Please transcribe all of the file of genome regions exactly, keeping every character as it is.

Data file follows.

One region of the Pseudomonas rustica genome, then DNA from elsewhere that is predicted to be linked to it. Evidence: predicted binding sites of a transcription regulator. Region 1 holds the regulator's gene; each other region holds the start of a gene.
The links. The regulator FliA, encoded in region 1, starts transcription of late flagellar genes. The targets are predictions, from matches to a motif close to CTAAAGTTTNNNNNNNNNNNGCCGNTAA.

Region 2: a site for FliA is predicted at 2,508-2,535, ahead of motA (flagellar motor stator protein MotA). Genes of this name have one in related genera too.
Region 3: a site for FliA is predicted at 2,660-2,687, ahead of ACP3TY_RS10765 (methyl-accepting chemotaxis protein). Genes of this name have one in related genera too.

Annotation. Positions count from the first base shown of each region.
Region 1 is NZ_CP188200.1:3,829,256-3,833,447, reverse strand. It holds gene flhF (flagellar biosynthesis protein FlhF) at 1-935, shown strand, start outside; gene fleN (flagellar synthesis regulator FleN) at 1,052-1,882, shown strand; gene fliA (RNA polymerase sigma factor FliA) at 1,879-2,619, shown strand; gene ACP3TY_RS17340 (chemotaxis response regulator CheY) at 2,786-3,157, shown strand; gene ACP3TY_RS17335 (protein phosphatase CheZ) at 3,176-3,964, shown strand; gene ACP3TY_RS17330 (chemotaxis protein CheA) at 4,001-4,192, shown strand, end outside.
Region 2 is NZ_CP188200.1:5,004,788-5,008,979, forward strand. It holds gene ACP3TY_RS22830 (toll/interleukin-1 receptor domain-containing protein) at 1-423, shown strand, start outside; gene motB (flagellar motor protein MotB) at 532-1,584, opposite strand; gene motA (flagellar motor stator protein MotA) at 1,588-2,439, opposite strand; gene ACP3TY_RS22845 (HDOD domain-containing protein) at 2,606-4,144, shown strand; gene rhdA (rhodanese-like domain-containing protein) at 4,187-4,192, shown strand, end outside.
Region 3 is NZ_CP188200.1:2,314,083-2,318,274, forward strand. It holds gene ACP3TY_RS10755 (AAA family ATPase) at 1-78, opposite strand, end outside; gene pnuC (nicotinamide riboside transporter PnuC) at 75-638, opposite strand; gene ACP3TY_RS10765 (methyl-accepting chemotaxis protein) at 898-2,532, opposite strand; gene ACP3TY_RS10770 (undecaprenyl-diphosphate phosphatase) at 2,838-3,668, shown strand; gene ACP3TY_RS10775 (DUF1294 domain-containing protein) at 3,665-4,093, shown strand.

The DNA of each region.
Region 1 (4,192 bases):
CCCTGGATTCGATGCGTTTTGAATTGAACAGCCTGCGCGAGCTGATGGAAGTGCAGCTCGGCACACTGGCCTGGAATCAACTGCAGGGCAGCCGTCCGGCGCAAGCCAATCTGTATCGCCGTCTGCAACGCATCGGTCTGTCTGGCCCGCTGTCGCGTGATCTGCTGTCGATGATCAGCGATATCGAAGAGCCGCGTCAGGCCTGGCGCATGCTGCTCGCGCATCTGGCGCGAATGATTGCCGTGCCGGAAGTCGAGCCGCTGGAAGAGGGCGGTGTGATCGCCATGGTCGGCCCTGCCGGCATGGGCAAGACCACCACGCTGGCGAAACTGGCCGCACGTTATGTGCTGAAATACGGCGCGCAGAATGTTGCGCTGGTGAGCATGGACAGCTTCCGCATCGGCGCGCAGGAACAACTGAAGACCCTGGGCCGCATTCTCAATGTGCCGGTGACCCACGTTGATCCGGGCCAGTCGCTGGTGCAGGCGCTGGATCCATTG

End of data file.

One region of the Pseudomonas rustica genome, then DNA from elsewhere that is predicted to be linked to it. Evidence: predicted binding sites of a transcription regulator. Region 1 holds the regulator's gene; each other region holds the start of a gene.
The links. The regulator FliA, encoded in region 1, starts transcription of late flagellar genes. The targets are predictions, from matches to a motif close to CTAAAGTTTNNNNNNNNNNNGCCGNTAA.

Region 2: a site for FliA is predicted at 2,508-2,535, ahead of motA (flagellar motor stator protein MotA). Genes of this name have one in related genera too.
Region 3: a site for FliA is predicted at 2,660-2,687, ahead of ACP3TY_RS10765 (methyl-accepting chemotaxis protein). Genes of this name have one in related genera too.

Annotation. Positions count from the first base shown of each region.
Region 1 is NZ_CP188200.1:3,829,256-3,833,447, reverse strand. It holds gene flhF (flagellar biosynthesis protein FlhF) at 1-935, shown strand, start outside; gene fleN (flagellar synthesis regulator FleN) at 1,052-1,882, shown strand; gene fliA (RNA polymerase sigma factor FliA) at 1,879-2,619, shown strand; gene ACP3TY_RS17340 (chemotaxis response regulator CheY) at 2,786-3,157, shown strand; gene ACP3TY_RS17335 (protein phosphatase CheZ) at 3,176-3,964, shown strand; gene ACP3TY_RS17330 (chemotaxis protein CheA) at 4,001-4,192, shown strand, end outside.
Region 2 is NZ_CP188200.1:5,004,788-5,008,979, forward strand. It holds gene ACP3TY_RS22830 (toll/interleukin-1 receptor domain-containing protein) at 1-423, shown strand, start outside; gene motB (flagellar motor protein MotB) at 532-1,584, opposite strand; gene motA (flagellar motor stator protein MotA) at 1,588-2,439, opposite strand; gene ACP3TY_RS22845 (HDOD domain-containing protein) at 2,606-4,144, shown strand; gene rhdA (rhodanese-like domain-containing protein) at 4,187-4,192, shown strand, end outside.
Region 3 is NZ_CP188200.1:2,314,083-2,318,274, forward strand. It holds gene ACP3TY_RS10755 (AAA family ATPase) at 1-78, opposite strand, end outside; gene pnuC (nicotinamide riboside transporter PnuC) at 75-638, opposite strand; gene ACP3TY_RS10765 (methyl-accepting chemotaxis protein) at 898-2,532, opposite strand; gene ACP3TY_RS10770 (undecaprenyl-diphosphate phosphatase) at 2,838-3,668, shown strand; gene ACP3TY_RS10775 (DUF1294 domain-containing protein) at 3,665-4,093, shown strand.

The DNA of each region.
Region 1 (4,192 bases):
CCCTGGATTCGATGCGTTTTGAATTGAACAGCCTGCGCGAGCTGATGGAAGTGCAGCTCGGCACACTGGCCTGGAATCAACTGCAGGGCAGCCGTCCGGCGCAAGCCAATCTGTATCGCCGTCTGCAACGCATCGGTCTGTCTGGCCCGCTGTCGCGTGATCTGCTGTCGATGATCAGCGATATCGAAGAGCCGCGTCAGGCCTGGCGCATGCTGCTCGCGCATCTGGCGCGAATGATTGCCGTGCCGGAAGTCGAGCCGCTGGAAGAGGGCGGTGTGATCGCCATGGTCGGCCCTGCCGGCATGGGCAAGACCACCACGCTGGCGAAACTGGCCGCACGTTATGTGCTGAAATACGGCGCGCAGAATGTTGCGCTGGTGAGCATGGACAGCTTCCGCATCGGCGCGCAGGAACAACTGAAGACCCTGGGCCGCATTCTCAATGTGCCGGTGACCCACGTTGATCCGGGCCAGTCGCTGGTGCAGGCGCTGGATCCATTG